A special discovery

by Kayleen Bell


The day I discovered a book on teaching sign language to babies, precious treasure was unearthed.

The book taught parents how to use sign language to communicate with their hearing babies. Very intrigued, I took it home and devoured it (in between feeds, nappy changes, and mountains of washing). By the time my husband got home that evening I was totally hooked. He, on the other hand, thought it was just a bad idea.

After a little prodding, I discovered his greatest concern: If we taught our son to communicate with sign language, would he still want to talk? I showed him the research in black and white – babies who learnt to sign had vocabularies that were way ahead of those who didn’t. With that settled, we decided to give it a go.

The first sign we began to teach was drink, made by the hand raised to the mouth, with a closed fist and thumb touching the lips. Every time we would give our son his bottle we would use the word in a sentence, then perform the sign. Much like teaching a budgie to talk, but a lot more fun, we applied the same perseverance every day for weeks.

One morning after I strapped our cute nine-month old son into his highchair for breakfast, he leaned over, looked up at me with those big brown eyes, and to my surprise and delight he did the sign for drink. “You want a drink! Mummy will get you a drink!” I clapped my hands and jumped for joy. “Honey, it’s working, get the camera!” We were both delighted!

A few weeks later, with my son in his pram, I was doing some Christmas shopping. Inside a crowded gift shop, we stopped in front of a huge display of lava lamps, you know the ones that look like rocket ships with the fluorescent goo dancing around inside. Momentarily captivated by them until my son’s loud, and insistent noises, got my attention. I peered around the side of the pram to see what the fuss was about, and discovered him doing the sign for drink. “Do you want a drink?” He repeated the sign again.

Next came a harried battle to retrieve his bottle from the baby bag, wedged firmly under his seat. With a giant tug that sent me backwards, narrowly missing a tower of puzzles, I handed him his bottle. To my surprise he threw it onto the floor, and made the sign for drink again.  I attempted to pass him the bottle for the second time, but he shoved it away and pointed to the display of lava lamps. Finally I got it, they must have looked to him like something to drink. “You are right Bodhi, they do look like a drink! Clever boy!” My enthusiastic praise had attracted the gaze of several quizzical onlookers. I thought I should offer an explanation for my apparent madness. “It’s just baby signing”, I say as I leave. I didn’t really care if they thought I was mad, my heart was too filled with joy to be embarrassed.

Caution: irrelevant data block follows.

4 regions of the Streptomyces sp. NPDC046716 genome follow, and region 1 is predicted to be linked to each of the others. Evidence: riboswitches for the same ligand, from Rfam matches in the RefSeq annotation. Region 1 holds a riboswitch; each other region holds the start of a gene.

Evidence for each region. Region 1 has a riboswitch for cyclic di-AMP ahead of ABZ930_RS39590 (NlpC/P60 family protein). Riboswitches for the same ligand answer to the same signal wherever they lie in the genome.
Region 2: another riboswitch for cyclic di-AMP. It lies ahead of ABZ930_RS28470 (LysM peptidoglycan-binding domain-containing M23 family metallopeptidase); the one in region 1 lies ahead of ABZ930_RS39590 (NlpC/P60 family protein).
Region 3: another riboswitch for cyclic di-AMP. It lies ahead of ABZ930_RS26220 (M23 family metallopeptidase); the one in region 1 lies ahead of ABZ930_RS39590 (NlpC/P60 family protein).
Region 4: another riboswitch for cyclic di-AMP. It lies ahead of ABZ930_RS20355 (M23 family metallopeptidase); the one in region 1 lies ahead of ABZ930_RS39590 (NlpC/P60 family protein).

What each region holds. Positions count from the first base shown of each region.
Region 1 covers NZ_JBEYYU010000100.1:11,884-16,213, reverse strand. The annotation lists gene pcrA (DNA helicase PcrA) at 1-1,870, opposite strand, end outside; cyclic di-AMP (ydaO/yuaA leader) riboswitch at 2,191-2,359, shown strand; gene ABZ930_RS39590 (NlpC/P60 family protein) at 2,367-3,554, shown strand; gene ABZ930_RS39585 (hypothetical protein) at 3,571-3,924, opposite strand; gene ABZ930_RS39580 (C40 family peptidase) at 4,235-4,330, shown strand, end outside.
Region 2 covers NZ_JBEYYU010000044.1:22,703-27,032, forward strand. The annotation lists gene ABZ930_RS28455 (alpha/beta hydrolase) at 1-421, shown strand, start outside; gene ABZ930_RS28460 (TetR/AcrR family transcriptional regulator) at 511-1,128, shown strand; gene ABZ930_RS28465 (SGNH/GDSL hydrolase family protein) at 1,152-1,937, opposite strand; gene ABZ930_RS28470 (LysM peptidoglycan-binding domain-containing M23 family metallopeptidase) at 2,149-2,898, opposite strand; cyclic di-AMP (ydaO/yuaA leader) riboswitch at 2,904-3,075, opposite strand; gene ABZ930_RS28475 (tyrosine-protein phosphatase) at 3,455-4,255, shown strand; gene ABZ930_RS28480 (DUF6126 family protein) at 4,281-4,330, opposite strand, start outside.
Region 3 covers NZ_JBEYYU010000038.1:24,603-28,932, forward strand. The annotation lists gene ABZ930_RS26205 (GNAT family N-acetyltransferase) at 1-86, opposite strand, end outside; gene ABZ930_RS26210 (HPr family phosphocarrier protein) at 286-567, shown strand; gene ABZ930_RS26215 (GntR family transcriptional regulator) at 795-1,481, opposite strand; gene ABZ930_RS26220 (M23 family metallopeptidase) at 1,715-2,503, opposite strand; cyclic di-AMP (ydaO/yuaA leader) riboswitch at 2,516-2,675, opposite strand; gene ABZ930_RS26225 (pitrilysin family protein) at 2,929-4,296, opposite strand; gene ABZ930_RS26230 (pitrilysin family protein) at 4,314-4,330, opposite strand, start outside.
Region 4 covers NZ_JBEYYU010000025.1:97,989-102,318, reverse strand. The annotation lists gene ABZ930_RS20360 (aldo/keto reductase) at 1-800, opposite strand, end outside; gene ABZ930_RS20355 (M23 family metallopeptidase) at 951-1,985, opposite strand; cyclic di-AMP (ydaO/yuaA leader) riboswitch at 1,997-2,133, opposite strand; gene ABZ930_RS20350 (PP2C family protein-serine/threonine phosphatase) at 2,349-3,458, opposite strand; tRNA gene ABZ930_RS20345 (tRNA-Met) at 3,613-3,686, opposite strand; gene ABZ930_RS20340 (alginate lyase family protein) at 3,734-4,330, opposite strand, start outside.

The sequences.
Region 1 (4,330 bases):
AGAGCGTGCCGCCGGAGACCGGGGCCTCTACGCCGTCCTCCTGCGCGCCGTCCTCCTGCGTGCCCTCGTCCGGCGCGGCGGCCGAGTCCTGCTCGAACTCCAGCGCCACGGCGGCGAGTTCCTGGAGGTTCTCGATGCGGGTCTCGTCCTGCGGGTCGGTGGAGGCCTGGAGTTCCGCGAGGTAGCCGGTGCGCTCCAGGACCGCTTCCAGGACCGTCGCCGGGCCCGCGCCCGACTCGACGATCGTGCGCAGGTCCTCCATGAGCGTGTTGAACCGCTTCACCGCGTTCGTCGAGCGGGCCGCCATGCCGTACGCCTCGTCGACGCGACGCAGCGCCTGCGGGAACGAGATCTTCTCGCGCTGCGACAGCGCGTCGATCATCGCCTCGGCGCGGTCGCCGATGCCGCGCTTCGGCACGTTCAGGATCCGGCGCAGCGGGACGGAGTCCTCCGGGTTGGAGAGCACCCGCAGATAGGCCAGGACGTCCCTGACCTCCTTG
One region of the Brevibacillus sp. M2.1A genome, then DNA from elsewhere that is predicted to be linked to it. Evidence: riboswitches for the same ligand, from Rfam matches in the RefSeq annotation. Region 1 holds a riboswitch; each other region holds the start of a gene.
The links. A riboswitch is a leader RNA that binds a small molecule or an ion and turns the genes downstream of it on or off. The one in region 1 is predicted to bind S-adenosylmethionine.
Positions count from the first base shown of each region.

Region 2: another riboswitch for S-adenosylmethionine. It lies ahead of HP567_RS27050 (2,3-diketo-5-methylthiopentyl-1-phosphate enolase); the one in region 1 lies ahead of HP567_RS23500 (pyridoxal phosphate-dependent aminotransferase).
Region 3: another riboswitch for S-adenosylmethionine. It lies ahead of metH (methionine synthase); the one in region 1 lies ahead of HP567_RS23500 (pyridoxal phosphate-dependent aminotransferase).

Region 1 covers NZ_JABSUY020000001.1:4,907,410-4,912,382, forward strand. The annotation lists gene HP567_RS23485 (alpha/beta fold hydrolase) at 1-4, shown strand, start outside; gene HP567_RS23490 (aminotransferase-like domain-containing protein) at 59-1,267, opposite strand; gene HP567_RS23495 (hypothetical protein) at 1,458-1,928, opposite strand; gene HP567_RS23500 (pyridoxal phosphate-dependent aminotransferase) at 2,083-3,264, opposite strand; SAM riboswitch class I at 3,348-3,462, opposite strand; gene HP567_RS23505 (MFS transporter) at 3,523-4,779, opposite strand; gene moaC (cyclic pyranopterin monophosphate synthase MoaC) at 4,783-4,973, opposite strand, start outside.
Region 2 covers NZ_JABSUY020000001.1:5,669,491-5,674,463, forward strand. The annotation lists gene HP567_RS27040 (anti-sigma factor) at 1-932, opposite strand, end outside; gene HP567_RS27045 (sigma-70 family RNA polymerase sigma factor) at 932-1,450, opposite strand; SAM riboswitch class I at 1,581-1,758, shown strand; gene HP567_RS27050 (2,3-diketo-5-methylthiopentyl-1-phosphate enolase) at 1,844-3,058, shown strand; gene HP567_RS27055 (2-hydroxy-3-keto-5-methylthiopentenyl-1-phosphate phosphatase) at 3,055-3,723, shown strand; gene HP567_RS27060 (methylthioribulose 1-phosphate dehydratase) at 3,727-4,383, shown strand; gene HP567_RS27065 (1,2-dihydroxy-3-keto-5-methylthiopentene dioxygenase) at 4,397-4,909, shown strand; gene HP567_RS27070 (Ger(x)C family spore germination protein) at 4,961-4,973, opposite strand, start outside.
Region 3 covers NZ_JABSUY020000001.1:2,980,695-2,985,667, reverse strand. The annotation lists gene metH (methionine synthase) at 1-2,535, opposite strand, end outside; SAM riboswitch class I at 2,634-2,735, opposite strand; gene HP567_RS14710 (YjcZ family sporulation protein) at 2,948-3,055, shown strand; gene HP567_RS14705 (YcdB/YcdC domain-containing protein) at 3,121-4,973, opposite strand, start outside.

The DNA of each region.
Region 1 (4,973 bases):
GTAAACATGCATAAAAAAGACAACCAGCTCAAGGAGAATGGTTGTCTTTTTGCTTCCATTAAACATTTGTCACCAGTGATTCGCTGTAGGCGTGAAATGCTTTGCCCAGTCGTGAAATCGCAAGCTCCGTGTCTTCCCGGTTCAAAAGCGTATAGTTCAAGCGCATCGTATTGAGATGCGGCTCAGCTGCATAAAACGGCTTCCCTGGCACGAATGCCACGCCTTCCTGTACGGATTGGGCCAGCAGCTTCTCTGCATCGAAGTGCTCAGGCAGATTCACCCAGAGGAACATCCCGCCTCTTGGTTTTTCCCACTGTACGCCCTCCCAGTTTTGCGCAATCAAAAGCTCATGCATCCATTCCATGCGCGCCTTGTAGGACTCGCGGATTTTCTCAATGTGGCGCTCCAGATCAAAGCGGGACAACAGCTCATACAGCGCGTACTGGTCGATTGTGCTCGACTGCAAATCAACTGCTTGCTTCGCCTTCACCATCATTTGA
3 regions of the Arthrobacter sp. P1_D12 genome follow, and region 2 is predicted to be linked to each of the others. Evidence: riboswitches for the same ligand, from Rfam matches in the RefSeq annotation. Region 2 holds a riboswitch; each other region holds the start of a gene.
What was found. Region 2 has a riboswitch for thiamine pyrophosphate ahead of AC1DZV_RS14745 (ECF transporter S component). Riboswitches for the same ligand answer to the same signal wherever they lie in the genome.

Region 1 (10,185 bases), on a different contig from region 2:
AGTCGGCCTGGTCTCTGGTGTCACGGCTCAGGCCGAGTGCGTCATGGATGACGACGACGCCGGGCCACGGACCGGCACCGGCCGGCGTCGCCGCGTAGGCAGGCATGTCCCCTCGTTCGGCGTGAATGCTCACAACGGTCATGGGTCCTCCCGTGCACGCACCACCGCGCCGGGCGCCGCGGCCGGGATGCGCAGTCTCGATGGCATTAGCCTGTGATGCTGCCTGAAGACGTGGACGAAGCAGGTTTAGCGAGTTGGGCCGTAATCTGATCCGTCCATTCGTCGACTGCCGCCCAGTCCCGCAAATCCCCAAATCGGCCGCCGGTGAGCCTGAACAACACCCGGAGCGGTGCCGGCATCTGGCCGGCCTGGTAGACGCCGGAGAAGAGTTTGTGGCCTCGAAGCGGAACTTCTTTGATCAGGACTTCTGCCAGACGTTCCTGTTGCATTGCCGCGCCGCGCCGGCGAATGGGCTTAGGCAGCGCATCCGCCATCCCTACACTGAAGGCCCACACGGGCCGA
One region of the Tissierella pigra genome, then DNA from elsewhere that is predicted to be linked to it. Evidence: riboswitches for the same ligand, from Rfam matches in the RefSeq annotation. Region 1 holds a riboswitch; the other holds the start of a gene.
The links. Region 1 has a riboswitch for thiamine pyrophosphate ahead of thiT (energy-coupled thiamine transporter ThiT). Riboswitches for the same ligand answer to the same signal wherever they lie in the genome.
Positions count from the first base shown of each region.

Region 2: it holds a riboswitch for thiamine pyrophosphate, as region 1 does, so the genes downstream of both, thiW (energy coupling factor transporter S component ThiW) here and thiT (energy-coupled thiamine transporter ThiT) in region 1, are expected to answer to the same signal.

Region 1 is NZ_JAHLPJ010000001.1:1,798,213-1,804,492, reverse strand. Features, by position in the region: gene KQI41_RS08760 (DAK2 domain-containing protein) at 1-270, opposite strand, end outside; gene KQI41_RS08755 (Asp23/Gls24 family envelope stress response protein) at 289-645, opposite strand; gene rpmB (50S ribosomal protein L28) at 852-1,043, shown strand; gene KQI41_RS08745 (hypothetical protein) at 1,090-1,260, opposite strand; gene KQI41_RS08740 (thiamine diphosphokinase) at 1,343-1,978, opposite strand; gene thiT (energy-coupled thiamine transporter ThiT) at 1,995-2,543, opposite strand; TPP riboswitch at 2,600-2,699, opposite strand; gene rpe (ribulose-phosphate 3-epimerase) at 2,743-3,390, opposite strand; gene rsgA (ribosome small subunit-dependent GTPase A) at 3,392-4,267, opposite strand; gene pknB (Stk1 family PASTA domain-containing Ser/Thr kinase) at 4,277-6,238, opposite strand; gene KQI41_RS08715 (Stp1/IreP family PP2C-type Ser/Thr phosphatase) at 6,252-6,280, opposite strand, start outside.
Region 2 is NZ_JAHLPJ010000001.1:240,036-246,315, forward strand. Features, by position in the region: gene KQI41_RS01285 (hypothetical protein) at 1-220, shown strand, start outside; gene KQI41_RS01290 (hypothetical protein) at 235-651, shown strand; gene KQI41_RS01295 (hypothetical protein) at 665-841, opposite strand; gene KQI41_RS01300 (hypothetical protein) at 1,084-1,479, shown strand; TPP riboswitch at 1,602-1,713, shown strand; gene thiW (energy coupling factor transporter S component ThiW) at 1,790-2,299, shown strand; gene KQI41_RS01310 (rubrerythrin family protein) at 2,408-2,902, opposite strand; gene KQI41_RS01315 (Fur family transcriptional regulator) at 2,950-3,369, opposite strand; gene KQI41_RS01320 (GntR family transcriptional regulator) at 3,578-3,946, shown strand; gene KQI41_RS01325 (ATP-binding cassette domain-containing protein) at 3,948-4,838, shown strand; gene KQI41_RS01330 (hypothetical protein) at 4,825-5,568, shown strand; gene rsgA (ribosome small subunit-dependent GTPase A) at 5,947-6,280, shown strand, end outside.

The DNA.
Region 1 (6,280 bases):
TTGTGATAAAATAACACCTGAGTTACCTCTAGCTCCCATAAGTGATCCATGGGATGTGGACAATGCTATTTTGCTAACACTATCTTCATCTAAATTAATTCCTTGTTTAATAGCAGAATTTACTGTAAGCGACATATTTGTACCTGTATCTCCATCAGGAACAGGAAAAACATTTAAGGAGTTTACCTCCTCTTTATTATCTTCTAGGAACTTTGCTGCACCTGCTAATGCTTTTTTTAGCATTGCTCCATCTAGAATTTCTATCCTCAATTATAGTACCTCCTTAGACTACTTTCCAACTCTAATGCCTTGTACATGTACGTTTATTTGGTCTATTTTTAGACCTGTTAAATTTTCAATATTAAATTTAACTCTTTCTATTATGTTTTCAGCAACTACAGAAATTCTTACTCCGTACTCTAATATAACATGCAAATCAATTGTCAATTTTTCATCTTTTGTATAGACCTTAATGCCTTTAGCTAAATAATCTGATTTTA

Over the coming months we were amazed at the ability of our baby to learn so many new signs. As well as many fun and cute signs, there were ones for safety too, like “hot”. Particularly useful to keep him safe around the oven, or rescue him from the hot pavers around the pool. I remember him daily scooting around the kitchen on his little red plastic car. Every time he would pass by the oven he would stop, look at me and do the sign for “hot”, it was so adorable. Communicating with sign language became our secret portal, creating a unique world for our son to have a voice, and express thoughts which otherwise would have remained unheard.

Story time became a rich, animated experience for our whole family. I can still see him sitting there on the floor, balancing a big picture book (almost bigger than him) open on his lap. With his chubby little fingers he would turn the page and pause to - rub his hand on his nose to signal a pig; pat his thigh because he saw a dog; raise his arm up with his hand shaped like a duck; sniff whilst scrunching his cute nose because he saw flowers; wave his hand behind him, like a tail, for a cat; flap his hands out to his side like a bird, and then whisk his tiny hand in front of him, and wiggle it like a fish.

My only regret about the baby sign language journey was lending my book to a friend, with the record of my children’s signs and the dates they learnt each one written in the back. Perhaps one day I’ll get that book back. But nevertheless even though we don’t have the physical records to remind us, we will always have the memories of our son and daughter signing, our priceless keepsakes forever.


© Kayleen Bell

“A gender-equal society would be one where the word ‘gender’ does not exist: where everyone can be themselves.”*

I’ve always been aware of gender conditioning and actively tried to combat any lingering prejudices or stereotypes in my own parenting, even down to encouraging dolls with my boys when they were little. It’s great to read people writing about gender issues they’re experiencing with their kids. For too long these subjects have been discouraged or silenced. I’d love to publish some more creative writing on this topic, especially if you are struggling with a child who actively tries to move away from gender normative preferences. A society where everyone can be themselves thanks Gloria for those aspirational words.

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* Gloria Steinem